A dog will not ignore that if they think you are in danger. The other point is, if you know for a fact that your dog is perfectly balanced and he starts acting out of the ordinary, that is, when you will know for sure that he senses something that is not quite right. As submissive as my Boxer Bruno is, he still will bark at the door if he sees someone coming down the driveway. 

I could possibly teach him not to bark, but I can never take the guard out of him because it is an instinct.

What is the best way to introduce one dog to another

Question : What is the best way to introduce one dog to another?
Answer:

The best way to introduce one dog to another is to pack-walk both dogs. Meaning, both dogs are walking together and heeling on the lead. This sends a signal to the dogs that they are not in charge; the humans are in charge and they are to follow the humans. I realize you cannot pack-walk your dog with all dogs you come into contact with, but consistently pack-walking your own dog will communicate to your dog that he is following you and looking to you for commands rather than the other way around. 


You should be going through all doorways and gateways before your dog as well, especially at the vet, and the dog should be heeling beside you while you walk him over to your seat. As soon as your dog begins to see you as someone to follow, he will respond to your corrections much quicker when you tell him to leave the other dog alone by giving him a tug on his lead and/or a verbal command.

Is it possible to get my own dog and raise my friend to be balanced even though the other 2 dogs in the home are not

Question: I live with someone who is not pack leader to his two current dogs. Is it possible for me to get my own dog and raise him to be balanced even though the other two dogs in the home are not?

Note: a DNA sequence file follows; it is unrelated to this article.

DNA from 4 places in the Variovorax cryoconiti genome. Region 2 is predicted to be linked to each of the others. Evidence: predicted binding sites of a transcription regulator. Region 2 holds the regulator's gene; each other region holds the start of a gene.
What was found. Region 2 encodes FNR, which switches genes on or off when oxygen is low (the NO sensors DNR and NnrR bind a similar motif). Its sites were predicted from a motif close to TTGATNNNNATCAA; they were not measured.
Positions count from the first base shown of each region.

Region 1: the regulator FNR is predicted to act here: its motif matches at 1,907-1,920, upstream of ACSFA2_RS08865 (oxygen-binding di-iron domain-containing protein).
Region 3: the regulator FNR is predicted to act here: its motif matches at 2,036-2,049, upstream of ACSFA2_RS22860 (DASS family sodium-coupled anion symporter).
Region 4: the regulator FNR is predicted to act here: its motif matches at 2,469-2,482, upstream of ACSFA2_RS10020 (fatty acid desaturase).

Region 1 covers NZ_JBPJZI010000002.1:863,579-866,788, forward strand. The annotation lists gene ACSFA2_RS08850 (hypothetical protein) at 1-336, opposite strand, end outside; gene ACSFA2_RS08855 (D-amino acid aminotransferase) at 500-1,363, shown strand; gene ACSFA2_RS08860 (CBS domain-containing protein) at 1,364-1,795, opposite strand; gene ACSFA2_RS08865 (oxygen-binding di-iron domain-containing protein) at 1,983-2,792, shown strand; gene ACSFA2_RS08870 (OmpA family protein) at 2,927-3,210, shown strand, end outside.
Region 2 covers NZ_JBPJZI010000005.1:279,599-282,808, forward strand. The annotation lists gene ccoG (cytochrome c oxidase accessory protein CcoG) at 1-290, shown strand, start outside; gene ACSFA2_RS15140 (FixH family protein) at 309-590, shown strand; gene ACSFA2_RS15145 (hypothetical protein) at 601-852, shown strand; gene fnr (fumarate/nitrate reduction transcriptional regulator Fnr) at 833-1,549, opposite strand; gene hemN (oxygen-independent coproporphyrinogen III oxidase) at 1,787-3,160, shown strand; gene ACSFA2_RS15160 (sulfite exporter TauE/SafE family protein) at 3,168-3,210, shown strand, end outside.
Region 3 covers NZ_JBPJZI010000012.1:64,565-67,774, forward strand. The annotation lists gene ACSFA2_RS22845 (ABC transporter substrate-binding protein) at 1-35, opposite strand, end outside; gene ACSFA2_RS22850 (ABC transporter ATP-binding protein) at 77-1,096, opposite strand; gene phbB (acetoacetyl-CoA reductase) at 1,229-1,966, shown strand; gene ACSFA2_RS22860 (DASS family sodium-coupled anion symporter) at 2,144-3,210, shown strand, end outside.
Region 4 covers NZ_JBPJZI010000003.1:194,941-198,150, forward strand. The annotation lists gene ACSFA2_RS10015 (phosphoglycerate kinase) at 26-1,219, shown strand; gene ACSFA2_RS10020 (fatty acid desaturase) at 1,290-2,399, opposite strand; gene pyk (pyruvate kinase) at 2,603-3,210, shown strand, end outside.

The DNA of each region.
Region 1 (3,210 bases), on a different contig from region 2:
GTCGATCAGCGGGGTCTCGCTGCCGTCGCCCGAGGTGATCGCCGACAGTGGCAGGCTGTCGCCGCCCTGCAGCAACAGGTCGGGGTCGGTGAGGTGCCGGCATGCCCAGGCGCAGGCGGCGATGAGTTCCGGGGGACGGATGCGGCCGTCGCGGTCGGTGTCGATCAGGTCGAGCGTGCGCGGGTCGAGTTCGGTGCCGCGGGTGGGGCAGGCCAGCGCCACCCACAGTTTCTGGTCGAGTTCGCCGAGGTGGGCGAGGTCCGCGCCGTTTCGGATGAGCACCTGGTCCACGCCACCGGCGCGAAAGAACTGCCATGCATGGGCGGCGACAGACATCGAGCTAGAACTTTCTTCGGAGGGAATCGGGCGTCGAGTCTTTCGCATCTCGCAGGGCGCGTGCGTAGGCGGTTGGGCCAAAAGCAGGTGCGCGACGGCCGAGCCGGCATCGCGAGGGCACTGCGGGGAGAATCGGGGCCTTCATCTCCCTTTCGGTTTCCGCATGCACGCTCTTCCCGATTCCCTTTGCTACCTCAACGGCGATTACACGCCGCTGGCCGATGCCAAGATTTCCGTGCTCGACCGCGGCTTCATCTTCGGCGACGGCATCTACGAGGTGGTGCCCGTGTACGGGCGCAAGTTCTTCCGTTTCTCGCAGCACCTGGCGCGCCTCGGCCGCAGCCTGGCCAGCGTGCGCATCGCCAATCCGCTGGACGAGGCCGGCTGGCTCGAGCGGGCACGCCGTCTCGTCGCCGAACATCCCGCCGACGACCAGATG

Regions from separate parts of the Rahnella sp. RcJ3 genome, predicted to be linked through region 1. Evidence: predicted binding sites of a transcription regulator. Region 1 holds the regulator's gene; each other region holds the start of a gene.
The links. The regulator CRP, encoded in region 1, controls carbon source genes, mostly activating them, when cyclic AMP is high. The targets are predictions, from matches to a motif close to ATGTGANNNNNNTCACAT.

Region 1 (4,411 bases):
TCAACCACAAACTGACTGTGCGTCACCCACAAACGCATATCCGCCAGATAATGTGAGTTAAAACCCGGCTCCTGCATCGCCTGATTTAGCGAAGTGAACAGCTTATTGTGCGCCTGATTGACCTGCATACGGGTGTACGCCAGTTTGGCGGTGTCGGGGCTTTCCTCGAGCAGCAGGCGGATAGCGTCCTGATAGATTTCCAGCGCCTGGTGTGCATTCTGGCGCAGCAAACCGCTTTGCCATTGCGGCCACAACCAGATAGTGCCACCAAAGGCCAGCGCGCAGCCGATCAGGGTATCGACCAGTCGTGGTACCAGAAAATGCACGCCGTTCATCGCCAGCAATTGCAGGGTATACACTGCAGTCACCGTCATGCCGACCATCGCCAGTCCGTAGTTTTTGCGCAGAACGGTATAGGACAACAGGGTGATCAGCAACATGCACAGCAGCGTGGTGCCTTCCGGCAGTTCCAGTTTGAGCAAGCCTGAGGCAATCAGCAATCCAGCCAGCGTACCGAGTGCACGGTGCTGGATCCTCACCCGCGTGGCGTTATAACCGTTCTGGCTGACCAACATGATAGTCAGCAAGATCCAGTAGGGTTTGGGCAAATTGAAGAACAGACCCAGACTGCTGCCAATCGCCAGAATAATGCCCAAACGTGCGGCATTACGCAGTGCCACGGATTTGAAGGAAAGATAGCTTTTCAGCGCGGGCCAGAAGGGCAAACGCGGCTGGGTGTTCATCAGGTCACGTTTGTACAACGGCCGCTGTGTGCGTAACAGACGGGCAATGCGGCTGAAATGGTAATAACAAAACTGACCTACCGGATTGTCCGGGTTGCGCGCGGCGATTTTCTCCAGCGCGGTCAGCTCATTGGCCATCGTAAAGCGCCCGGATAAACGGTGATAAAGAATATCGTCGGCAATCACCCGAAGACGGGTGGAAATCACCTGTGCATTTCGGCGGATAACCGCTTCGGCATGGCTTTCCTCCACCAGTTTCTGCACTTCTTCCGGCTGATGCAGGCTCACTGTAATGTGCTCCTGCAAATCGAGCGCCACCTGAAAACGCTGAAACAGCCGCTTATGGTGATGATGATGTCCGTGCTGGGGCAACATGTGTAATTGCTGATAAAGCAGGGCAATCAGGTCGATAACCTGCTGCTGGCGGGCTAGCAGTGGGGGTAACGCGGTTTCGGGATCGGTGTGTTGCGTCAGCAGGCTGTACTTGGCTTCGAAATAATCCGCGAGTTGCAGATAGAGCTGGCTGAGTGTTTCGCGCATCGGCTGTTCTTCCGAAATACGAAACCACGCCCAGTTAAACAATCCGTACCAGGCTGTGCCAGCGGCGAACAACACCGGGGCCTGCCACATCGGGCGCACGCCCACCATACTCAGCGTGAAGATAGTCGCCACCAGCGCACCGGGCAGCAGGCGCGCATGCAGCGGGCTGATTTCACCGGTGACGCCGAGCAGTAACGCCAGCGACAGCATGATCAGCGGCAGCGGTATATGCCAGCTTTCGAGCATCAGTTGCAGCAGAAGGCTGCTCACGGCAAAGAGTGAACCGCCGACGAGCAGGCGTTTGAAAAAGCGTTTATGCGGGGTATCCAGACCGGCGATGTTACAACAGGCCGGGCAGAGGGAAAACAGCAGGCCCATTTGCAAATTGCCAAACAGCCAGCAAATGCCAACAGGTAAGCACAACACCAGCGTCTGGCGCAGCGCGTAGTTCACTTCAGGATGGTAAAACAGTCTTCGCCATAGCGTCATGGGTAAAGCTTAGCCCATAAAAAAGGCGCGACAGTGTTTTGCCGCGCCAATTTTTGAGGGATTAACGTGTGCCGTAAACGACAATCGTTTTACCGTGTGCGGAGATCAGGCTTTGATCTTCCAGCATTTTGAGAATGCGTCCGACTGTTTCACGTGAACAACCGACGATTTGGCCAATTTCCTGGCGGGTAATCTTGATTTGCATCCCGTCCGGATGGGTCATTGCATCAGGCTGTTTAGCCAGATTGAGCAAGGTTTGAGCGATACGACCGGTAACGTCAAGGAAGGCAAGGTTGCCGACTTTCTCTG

Since they're his dogs I don't want to interfere with his methods, although I consider them wrong. My problem is that I want to get a dog of my own, but to show him that I'm the pack leader. I'm worried that it would be too confusing for my (the youngest) dog if older dogs are allowed on the couch/bed and he isn't, older dogs can pull the leash while on the walk, while he needs to walk beside or behind me, other two can go through the door and get attention first while he needs to wait to go through or get petted.

Answer:
In order for a dog to totally respect and obey humans, the humans around her need to be consistent. If you bring a dog into a home where one person does not display leadership you are not going to accomplish that leadership with the third dog. Especially if there are two other dogs in the home that are allowed to act in dominant or disrespectful manners. When humans and dogs live together they become one pack. If half the pack is not balanced the rest of the pack cannot be balanced.

1/12/13

I was told by a behavior specialist not to play tug-of-war with my dog. Why?

Question: I was told by a behavior specialist not to play tug-of-war with my dog. Why?
Answer:
Tug-of-war is not a recommended game for dogs because it is a dominance game. If your dog should win you just reinforced in your dog’s mind that he is in the leader position. It puts him in a dominance struggle state of mind. You want to get him out of thinking about being the leader, not play dominance games with him. When he is pulling he is fighting for the leader spot, while for you it is just a game.